Euro­pean court to rule over ECB’S se­cret Greek file

The Pak Banker - - Front Page -

FRANKFURT:

A court will de­cide to­mor­row whether the Euro­pean Cen­tral Bank should re­lease files on how Greece used de­riv­a­tives to hide its debt in the first le­gal chal­lenge to the author­ity’s bid to shield its work­ings from scru­tiny.

Bloomberg sued the ECB in De­cem­ber 2010 to ob­tain the doc­u­ments un­der Euro­pean Union free­dom-of-in­for­ma­tion rules. The pa­pers may il­lu­mi­nate the role the cen­tral bank played as Greece cov­ered up its deficit for al­most a decade be­fore seek­ing a 240 bil­lion-euro ($311 bil­lion) bailout and the big­gest debt re­struc­tur­ing in his­tory. A euro sign sculp­ture stands out­side the head­quar­ters of the Euro­pean Cen­tral Bank ( ECB) in Frankfurt, Ger­many.

The ECB, which puts greater lim­its on its dis­clo­sures about its de­ci­sion mak­ing than its Bri­tish and U.S. equiv­a­lents, with­holds min­utes from meet­ings for decades and keeps mem­bers’ votes pri­vate. The cen­tral bank is un­der pres­sure from pol­icy mak­ers in­clud­ing gov­ern­ing coun­cil mem­ber Erkki Li­ika­nen to boost trans­parency as it be­comes both lender of last re­sort to na­tions hit by the debt cri­sis and reg­u­la­tor of the re­gion’s banks. The ECB this week en­dorsed a package of mea­sures to keep Greece from bank­ruptcy. “It’s a mo­men­tous oc­ca­sion for Europe to show its deep com­mit­ment to the fun­da­men­tal prin­ci­ple of accountability in the face of fis­cal mis­man­age­ment,” said Gus­tavo Piga, an eco­nom­ics pro­fes­sor at Univer­sity of Rome Tor Ver­gata, and former ad­viser to the Ital­ian Trea­sury. Bloomberg’s free­dom-ofin­for­ma­tion re­quest, filed in Au­gust 2010, was twice re­jected by the ECB. Bloomberg’s law­suit at the Gen­eral Court in Lux­em­bourg seeks ac­cess to two in­ter- nal pa­pers drafted for the cen­tral bank’s six-mem­ber Ex­ec­u­tive Board. The first doc­u­ment is en­ti­tled “The im­pact on government deficit and debt from off-mar­ket swaps: the Greek case.”

The sec­ond re­views Tit­los Plc, a struc­ture that al­lowed Na­tional Bank of Greece SA (ETE), the coun­try’s big­gest lender, to bor­row from the ECB by cre­at­ing col­lat­eral from a se­cu­ri­ti­za­tion of swaps on Greek government debt, the Ex­ec­u­tive Board said in a March 2010 cover note ob­tained by Bloomberg News.

If the court rules against the ECB, the cen­tral bank would have two months to com­ply. Both sides can ap­peal the de­ci­sion at the Euro­pean Court of Jus­tice.

The ECB said at a court hear­ing on June 14 that mak­ing the two doc­u­ments pub­lic could still ag­gra­vate the cri­sis, putting the fu­ture of the sin­gle cur­rency at risk. The files con­tain as­sump­tions and hy­pothe­ses that were used to shape de­ci­sions and their re­lease could threaten pol­icy mak­ing, the cen­tral bank has ar­gued. “There are lim­its to trans­parency,” said Ernest Pa­trikis, a part­ner at law firm White & Case LLP and a former gen­eral coun­sel at the Fed­eral Re­serve Bank of New York. “When things are nur­tured enough and old enough that they should be avail­able to schol­ars, that’s one thing, but too much trans­parency chills dis­cus­sion.”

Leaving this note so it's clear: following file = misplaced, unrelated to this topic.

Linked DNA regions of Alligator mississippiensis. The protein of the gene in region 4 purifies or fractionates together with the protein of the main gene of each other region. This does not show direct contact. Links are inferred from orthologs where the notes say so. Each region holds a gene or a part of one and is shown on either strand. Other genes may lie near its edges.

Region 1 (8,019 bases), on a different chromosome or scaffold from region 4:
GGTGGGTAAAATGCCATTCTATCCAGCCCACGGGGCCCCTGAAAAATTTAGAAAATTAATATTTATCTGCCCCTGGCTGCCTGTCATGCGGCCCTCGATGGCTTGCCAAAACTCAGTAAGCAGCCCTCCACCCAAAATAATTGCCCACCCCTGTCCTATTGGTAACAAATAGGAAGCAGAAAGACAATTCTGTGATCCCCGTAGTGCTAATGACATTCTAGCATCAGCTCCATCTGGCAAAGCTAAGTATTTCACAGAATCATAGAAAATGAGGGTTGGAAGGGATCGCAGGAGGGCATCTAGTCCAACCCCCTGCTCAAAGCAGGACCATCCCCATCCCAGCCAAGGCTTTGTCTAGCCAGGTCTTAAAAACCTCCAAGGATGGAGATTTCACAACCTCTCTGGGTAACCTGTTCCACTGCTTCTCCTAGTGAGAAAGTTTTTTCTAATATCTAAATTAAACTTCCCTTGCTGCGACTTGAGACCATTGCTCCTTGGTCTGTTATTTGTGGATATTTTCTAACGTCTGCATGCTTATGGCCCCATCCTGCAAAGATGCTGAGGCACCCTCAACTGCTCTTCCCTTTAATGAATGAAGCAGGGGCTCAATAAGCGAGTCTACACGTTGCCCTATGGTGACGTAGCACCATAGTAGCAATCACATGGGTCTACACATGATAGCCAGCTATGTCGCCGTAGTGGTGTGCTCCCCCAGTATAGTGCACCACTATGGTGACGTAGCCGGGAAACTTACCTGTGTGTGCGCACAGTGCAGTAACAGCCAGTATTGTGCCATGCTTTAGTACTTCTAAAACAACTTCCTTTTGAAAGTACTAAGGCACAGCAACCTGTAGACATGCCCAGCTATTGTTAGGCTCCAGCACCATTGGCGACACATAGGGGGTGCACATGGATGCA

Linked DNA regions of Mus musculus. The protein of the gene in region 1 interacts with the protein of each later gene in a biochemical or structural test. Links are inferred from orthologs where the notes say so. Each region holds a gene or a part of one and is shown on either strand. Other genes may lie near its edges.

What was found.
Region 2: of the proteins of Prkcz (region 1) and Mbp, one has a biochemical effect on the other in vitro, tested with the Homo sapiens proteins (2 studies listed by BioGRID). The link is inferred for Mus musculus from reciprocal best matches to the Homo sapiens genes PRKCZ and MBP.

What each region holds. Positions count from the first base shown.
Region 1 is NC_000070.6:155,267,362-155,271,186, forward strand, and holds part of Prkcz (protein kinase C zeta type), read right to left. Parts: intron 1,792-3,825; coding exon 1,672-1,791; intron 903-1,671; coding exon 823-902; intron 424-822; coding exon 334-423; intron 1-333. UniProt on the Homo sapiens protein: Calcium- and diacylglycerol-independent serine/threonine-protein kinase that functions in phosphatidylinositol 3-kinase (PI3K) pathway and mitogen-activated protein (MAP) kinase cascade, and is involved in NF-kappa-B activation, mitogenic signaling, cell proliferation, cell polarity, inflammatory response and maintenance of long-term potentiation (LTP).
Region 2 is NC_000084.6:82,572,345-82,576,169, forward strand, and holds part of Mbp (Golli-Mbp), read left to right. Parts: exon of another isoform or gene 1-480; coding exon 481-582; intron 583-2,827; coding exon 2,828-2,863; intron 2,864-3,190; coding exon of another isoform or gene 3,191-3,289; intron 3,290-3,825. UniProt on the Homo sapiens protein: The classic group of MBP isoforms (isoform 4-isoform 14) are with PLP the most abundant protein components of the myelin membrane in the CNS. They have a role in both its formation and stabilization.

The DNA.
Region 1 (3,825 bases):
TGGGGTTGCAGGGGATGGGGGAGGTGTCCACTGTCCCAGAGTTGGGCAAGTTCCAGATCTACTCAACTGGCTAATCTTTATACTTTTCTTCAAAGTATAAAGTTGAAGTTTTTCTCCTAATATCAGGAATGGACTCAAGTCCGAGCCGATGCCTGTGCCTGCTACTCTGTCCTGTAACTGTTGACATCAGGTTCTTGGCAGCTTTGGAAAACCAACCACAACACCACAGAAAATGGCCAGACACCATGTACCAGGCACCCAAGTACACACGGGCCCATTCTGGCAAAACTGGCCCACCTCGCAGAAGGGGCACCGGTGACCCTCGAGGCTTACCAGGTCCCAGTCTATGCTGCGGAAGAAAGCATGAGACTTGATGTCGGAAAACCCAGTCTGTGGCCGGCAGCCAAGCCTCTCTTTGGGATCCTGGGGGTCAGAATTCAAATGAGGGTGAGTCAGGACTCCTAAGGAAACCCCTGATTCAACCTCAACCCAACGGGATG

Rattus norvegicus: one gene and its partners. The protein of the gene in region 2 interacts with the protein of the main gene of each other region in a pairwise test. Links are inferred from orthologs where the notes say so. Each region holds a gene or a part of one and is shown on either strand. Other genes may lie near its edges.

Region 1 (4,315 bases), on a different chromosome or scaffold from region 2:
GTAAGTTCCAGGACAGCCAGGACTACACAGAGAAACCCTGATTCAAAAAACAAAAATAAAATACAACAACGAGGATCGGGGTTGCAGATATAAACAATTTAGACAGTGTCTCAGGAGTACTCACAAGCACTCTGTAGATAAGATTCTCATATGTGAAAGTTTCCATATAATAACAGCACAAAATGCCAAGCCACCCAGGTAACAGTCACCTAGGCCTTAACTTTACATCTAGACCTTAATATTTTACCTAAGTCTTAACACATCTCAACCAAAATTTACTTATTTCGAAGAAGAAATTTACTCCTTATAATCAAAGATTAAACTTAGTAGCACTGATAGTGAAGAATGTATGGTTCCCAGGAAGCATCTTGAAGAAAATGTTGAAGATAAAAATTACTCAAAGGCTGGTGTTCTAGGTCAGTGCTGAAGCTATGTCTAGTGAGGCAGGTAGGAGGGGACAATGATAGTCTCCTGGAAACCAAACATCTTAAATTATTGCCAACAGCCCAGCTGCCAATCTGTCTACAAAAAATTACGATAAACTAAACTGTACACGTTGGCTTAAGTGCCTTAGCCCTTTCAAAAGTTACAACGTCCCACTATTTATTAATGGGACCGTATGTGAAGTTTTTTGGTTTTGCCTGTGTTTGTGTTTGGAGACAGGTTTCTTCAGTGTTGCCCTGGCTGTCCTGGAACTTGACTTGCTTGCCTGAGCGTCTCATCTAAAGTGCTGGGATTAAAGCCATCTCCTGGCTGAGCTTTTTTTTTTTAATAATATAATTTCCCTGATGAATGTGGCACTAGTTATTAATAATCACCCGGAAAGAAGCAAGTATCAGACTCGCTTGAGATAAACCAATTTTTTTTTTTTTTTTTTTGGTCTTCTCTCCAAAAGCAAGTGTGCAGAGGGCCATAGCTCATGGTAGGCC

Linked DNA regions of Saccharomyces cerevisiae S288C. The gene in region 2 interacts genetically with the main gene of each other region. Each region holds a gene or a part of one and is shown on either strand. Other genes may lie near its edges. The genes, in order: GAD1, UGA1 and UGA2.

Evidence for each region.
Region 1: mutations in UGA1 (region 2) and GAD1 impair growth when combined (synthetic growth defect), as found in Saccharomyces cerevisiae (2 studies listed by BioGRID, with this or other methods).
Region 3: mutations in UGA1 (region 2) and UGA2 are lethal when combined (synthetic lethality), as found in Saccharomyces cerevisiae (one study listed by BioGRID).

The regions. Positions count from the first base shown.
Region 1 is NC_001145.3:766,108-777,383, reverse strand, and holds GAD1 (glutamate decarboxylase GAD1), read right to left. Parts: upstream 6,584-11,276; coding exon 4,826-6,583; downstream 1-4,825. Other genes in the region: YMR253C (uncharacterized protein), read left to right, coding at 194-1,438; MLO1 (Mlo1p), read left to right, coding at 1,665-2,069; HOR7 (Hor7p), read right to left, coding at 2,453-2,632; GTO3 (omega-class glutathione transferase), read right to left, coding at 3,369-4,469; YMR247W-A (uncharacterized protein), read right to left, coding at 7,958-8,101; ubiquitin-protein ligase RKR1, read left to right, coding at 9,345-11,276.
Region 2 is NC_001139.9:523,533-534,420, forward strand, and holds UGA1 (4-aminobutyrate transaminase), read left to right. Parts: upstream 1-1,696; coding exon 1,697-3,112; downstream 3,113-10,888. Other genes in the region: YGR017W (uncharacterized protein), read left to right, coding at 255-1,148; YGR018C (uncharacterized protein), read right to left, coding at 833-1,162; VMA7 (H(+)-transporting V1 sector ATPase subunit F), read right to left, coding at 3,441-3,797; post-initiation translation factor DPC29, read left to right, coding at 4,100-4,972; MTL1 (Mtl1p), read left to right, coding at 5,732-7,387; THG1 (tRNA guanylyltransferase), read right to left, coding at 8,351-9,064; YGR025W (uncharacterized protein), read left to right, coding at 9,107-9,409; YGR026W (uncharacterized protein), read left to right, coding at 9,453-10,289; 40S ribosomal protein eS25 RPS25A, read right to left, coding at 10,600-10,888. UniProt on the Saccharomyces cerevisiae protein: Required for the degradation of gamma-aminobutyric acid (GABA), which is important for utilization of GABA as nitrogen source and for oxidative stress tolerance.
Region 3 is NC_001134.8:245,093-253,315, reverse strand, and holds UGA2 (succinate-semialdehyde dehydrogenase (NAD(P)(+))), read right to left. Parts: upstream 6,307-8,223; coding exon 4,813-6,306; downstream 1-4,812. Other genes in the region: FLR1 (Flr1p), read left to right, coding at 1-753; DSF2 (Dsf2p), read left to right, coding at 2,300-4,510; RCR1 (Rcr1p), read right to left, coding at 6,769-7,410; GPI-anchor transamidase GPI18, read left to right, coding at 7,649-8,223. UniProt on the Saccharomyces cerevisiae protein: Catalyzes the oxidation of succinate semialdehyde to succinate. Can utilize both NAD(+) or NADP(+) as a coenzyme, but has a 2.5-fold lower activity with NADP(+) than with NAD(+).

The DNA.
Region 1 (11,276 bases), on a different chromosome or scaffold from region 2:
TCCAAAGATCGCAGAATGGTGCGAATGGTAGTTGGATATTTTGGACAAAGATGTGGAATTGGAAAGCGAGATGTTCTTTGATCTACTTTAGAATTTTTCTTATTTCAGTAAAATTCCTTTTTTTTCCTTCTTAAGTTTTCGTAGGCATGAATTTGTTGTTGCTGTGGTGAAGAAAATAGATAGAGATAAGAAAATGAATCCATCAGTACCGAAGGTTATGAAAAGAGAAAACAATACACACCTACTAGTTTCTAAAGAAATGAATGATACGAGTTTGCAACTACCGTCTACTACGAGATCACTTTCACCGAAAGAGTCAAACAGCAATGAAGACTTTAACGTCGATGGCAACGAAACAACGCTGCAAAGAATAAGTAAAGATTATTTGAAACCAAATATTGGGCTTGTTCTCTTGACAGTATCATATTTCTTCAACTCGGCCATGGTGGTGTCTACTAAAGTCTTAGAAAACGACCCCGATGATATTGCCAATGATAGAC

The ECB has been cen­tral to keep­ing Greek banks afloat since the cri­sis be­gan, pro­vid­ing loans and at times risk­ing Euro­pean tax­pay­ers’ money in event of an out­right de­fault. The cen­tral bank owns about 45 bil­lion eu­ros of Greek government bonds af­ter it be­gan buy­ing them in 2010 af­ter the first res­cue.

The brief­ings give of­fi­cials’ views on the im­pact of the swaps and an­a­lyze how the Tit­los trans­ac­tion would af­fect “the Eurosys­tem col­lat­eral frame­work, and as­so­ci­ated risk con­trol mea­sures,” then ECB Pres­i­dent Jean-Claude Trichet said in his re­ply to Bloomberg’s ini­tial re­quest for in­for­ma­tion.

The files “played a role” in shap­ing pol­icy and “high­lighted there were is­sues” when the ECB un­der­took a re­view of its cri­te­ria for ac­cept­ing col­lat­eral in its fund­ing op­er­a­tions, the ECB’s lawyers told the court in June.

One of the cor­ner­stones of the ECB’s re­sponse to the cri­sis was to pro­vide banks with as much money as they needed in re­turn for col­lat­eral. In Oc­to­ber 2010, the ECB changed the rules on the as­set-backed se­cu­ri­ties it ac­cepted, and gave it­self more dis­cre­tionary power to re­ject col­lat­eral.

In April 2009 — seven months be­fore the Greek cri­sis erupted — ECB of­fi­cials spot­ted “a swap op­er­a­tion in un­usual terms,” ac­cord­ing to the March 2010 cover note.

Re­peated re­vi­sions of Greece’s bud­get fig­ures start­ing in Oc­to­ber 2009 spurred a surge in the coun­try’s bor­row­ing costs, even­tu­ally forc­ing the na­tion to seek aid from the EU and the In­ter­na­tional Mon­e­tary Fund. In 2010, Euro­stat, the EU statis­tics agency, gained ad­di­tional pow­ers al­low­ing it to au­dit coun­tries’ fi­nan­cial data. “An ECB view on a his­tor­i­cal event in Greece is hardly go­ing to un­der­mine its abil­ity to in­flu­ence mar­kets and is un­likely to un­der­mine the ECB’s cred­i­bil­ity,” said Char­lotte Gai­tanides, a lawyer and head of Euro­pean Stud­ies at the Univer­sity of Flens­burg in Ger­many. “If it was a bit more trans­par­ent on is­sues that do not di­rectly af­fect its abil­ity to con­duct mon­e­tary pol­icy, it would prob­a­bly en­hance it.”

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